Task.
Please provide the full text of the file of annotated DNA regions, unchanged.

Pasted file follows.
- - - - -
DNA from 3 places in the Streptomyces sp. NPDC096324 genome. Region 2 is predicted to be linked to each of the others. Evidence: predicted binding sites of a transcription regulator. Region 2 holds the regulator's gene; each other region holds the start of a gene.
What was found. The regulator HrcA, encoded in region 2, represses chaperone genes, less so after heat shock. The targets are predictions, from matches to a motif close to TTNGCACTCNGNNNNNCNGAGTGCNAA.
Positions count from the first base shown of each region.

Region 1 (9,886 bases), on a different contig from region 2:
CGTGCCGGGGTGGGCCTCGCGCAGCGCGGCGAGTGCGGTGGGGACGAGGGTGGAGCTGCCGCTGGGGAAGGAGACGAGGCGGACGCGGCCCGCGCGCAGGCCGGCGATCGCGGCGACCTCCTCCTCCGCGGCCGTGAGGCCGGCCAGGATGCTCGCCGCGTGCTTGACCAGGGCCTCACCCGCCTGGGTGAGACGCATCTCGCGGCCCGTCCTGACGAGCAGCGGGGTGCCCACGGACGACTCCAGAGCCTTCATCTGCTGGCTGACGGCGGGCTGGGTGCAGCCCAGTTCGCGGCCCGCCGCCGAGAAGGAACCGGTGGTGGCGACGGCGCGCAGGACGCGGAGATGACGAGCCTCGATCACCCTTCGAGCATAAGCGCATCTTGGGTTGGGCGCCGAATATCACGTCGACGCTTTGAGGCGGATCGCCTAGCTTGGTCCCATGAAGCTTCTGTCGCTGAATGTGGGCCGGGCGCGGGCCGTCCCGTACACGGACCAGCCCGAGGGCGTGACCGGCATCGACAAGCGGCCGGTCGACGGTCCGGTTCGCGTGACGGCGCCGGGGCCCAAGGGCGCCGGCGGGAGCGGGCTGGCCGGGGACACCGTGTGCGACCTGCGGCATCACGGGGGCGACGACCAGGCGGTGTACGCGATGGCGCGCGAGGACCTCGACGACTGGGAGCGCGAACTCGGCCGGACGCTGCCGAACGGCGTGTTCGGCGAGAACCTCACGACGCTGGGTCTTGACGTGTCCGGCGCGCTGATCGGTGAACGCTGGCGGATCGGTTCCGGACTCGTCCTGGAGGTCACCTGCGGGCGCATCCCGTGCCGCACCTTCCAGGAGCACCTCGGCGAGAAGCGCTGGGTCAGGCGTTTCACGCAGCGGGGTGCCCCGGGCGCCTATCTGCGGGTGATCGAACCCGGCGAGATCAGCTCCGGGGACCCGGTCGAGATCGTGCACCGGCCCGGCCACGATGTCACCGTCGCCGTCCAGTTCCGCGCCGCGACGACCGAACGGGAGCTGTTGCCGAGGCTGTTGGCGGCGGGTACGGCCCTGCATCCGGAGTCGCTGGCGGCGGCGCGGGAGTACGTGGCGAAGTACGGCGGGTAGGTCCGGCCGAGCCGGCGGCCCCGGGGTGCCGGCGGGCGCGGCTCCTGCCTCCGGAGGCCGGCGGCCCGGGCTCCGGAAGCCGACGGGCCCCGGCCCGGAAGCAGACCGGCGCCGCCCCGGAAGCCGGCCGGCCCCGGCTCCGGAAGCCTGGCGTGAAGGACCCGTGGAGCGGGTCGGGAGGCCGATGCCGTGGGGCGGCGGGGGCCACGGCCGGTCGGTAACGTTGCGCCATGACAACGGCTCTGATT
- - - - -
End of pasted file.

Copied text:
DNA from 3 places in the Streptomyces sp. NPDC096324 genome. Region 2 is predicted to be linked to each of the others. Evidence: predicted binding sites of a transcription regulator. Region 2 holds the regulator's gene; each other region holds the start of a gene.
What was found. The regulator HrcA, encoded in region 2, represses chaperone genes, less so after heat shock. The targets are predictions, from matches to a motif close to TTNGCACTCNGNNNNNCNGAGTGCNAA.
Positions count from the first base shown of each region.

Region 1 (9,886 bases), on a different contig from region 2:
CGTGCCGGGGTGGGCCTCGCGCAGCGCGGCGAGTGCGGTGGGGACGAGGGTGGAGCTGCCGCTGGGGAAGGAGACGAGGCGGACGCGGCCCGCGCGCAGGCCGGCGATCGCGGCGACCTCCTCCTCCGCGGCCGTGAGGCCGGCCAGGATGCTCGCCGCGTGCTTGACCAGGGCCTCACCCGCCTGGGTGAGACGCATCTCGCGGCCCGTCCTGACGAGCAGCGGGGTGCCCACGGACGACTCCAGAGCCTTCATCTGCTGGCTGACGGCGGGCTGGGTGCAGCCCAGTTCGCGGCCCGCCGCCGAGAAGGAACCGGTGGTGGCGACGGCGCGCAGGACGCGGAGATGACGAGCCTCGATCACCCTTCGAGCATAAGCGCATCTTGGGTTGGGCGCCGAATATCACGTCGACGCTTTGAGGCGGATCGCCTAGCTTGGTCCCATGAAGCTTCTGTCGCTGAATGTGGGCCGGGCGCGGGCCGTCCCGTACACGGACCAGCCCGAGGGCGTGACCGGCATCGACAAGCGGCCGGTCGACGGTCCGGTTCGCGTGACGGCGCCGGGGCCCAAGGGCGCCGGCGGGAGCGGGCTGGCCGGGGACACCGTGTGCGACCTGCGGCATCACGGGGGCGACGACCAGGCGGTGTACGCGATGGCGCGCGAGGACCTCGACGACTGGGAGCGCGAACTCGGCCGGACGCTGCCGAACGGCGTGTTCGGCGAGAACCTCACGACGCTGGGTCTTGACGTGTCCGGCGCGCTGATCGGTGAACGCTGGCGGATCGGTTCCGGACTCGTCCTGGAGGTCACCTGCGGGCGCATCCCGTGCCGCACCTTCCAGGAGCACCTCGGCGAGAAGCGCTGGGTCAGGCGTTTCACGCAGCGGGGTGCCCCGGGCGCCTATCTGCGGGTGATCGAACCCGGCGAGATCAGCTCCGGGGACCCGGTCGAGATCGTGCACCGGCCCGGCCACGATGTCACCGTCGCCGTCCAGTTCCGCGCCGCGACGACCGAACGGGAGCTGTTGCCGAGGCTGTTGGCGGCGGGTACGGCCCTGCATCCGGAGTCGCTGGCGGCGGCGCGGGAGTACGTGGCGAAGTACGGCGGGTAGGTCCGGCCGAGCCGGCGGCCCCGGGGTGCCGGCGGGCGCGGCTCCTGCCTCCGGAGGCCGGCGGCCCGGGCTCCGGAAGCCGACGGGCCCCGGCCCGGAAGCAGACCGGCGCCGCCCCGGAAGCCGGCCGGCCCCGGCTCCGGAAGCCTGGCGTGAAGGACCCGTGGAGCGGGTCGGGAGGCCGATGCCGTGGGGCGGCGGGGGCCACGGCCGGTCGGTAACGTTGCGCCATGACAACGGCTCTGATT